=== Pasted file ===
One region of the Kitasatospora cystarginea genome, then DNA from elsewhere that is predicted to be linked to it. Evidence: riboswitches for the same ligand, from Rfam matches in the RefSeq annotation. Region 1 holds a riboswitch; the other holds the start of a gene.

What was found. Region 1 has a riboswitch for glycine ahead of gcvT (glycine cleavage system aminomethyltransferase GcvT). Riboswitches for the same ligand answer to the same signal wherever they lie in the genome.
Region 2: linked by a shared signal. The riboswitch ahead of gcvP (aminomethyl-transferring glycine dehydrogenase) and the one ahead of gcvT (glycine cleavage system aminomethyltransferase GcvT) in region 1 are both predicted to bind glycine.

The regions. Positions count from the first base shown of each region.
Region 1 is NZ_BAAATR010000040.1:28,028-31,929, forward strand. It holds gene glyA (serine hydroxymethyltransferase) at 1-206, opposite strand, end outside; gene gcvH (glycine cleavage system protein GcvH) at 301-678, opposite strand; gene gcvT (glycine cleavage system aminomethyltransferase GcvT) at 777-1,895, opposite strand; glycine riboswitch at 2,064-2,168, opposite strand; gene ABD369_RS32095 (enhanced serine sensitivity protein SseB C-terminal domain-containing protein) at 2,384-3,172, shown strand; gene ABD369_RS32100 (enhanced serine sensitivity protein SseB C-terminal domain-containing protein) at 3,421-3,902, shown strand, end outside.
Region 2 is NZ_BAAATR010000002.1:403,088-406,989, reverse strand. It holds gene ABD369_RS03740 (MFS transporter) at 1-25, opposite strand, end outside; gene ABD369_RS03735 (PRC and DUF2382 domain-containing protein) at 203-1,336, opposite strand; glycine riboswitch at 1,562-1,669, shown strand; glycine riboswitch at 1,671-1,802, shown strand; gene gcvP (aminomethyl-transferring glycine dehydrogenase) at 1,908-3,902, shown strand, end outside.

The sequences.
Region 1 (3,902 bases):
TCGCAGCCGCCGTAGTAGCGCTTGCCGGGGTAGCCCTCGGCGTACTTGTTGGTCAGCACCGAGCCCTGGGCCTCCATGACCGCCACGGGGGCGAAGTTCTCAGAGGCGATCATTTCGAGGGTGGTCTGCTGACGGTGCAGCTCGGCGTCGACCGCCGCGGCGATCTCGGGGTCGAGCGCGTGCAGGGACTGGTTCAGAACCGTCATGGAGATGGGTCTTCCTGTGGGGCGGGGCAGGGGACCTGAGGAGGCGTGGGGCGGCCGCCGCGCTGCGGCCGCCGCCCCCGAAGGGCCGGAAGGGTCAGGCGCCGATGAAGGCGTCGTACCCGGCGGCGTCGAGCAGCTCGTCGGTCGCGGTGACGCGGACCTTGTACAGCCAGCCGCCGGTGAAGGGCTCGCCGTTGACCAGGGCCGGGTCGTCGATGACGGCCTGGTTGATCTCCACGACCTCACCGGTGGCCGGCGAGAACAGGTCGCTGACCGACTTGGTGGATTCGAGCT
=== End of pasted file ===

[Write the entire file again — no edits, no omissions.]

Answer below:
One region of the Kitasatospora cystarginea genome, then DNA from elsewhere that is predicted to be linked to it. Evidence: riboswitches for the same ligand, from Rfam matches in the RefSeq annotation. Region 1 holds a riboswitch; the other holds the start of a gene.

What was found. Region 1 has a riboswitch for glycine ahead of gcvT (glycine cleavage system aminomethyltransferase GcvT). Riboswitches for the same ligand answer to the same signal wherever they lie in the genome.
Region 2: linked by a shared signal. The riboswitch ahead of gcvP (aminomethyl-transferring glycine dehydrogenase) and the one ahead of gcvT (glycine cleavage system aminomethyltransferase GcvT) in region 1 are both predicted to bind glycine.

The regions. Positions count from the first base shown of each region.
Region 1 is NZ_BAAATR010000040.1:28,028-31,929, forward strand. It holds gene glyA (serine hydroxymethyltransferase) at 1-206, opposite strand, end outside; gene gcvH (glycine cleavage system protein GcvH) at 301-678, opposite strand; gene gcvT (glycine cleavage system aminomethyltransferase GcvT) at 777-1,895, opposite strand; glycine riboswitch at 2,064-2,168, opposite strand; gene ABD369_RS32095 (enhanced serine sensitivity protein SseB C-terminal domain-containing protein) at 2,384-3,172, shown strand; gene ABD369_RS32100 (enhanced serine sensitivity protein SseB C-terminal domain-containing protein) at 3,421-3,902, shown strand, end outside.
Region 2 is NZ_BAAATR010000002.1:403,088-406,989, reverse strand. It holds gene ABD369_RS03740 (MFS transporter) at 1-25, opposite strand, end outside; gene ABD369_RS03735 (PRC and DUF2382 domain-containing protein) at 203-1,336, opposite strand; glycine riboswitch at 1,562-1,669, shown strand; glycine riboswitch at 1,671-1,802, shown strand; gene gcvP (aminomethyl-transferring glycine dehydrogenase) at 1,908-3,902, shown strand, end outside.

The sequences.
Region 1 (3,902 bases):
TCGCAGCCGCCGTAGTAGCGCTTGCCGGGGTAGCCCTCGGCGTACTTGTTGGTCAGCACCGAGCCCTGGGCCTCCATGACCGCCACGGGGGCGAAGTTCTCAGAGGCGATCATTTCGAGGGTGGTCTGCTGACGGTGCAGCTCGGCGTCGACCGCCGCGGCGATCTCGGGGTCGAGCGCGTGCAGGGACTGGTTCAGAACCGTCATGGAGATGGGTCTTCCTGTGGGGCGGGGCAGGGGACCTGAGGAGGCGTGGGGCGGCCGCCGCGCTGCGGCCGCCGCCCCCGAAGGGCCGGAAGGGTCAGGCGCCGATGAAGGCGTCGTACCCGGCGGCGTCGAGCAGCTCGTCGGTCGCGGTGACGCGGACCTTGTACAGCCAGCCGCCGGTGAAGGGCTCGCCGTTGACCAGGGCCGGGTCGTCGATGACGGCCTGGTTGATCTCCACGACCTCACCGGTGGCCGGCGAGAACAGGTCGCTGACCGACTTGGTGGATTCGAGCT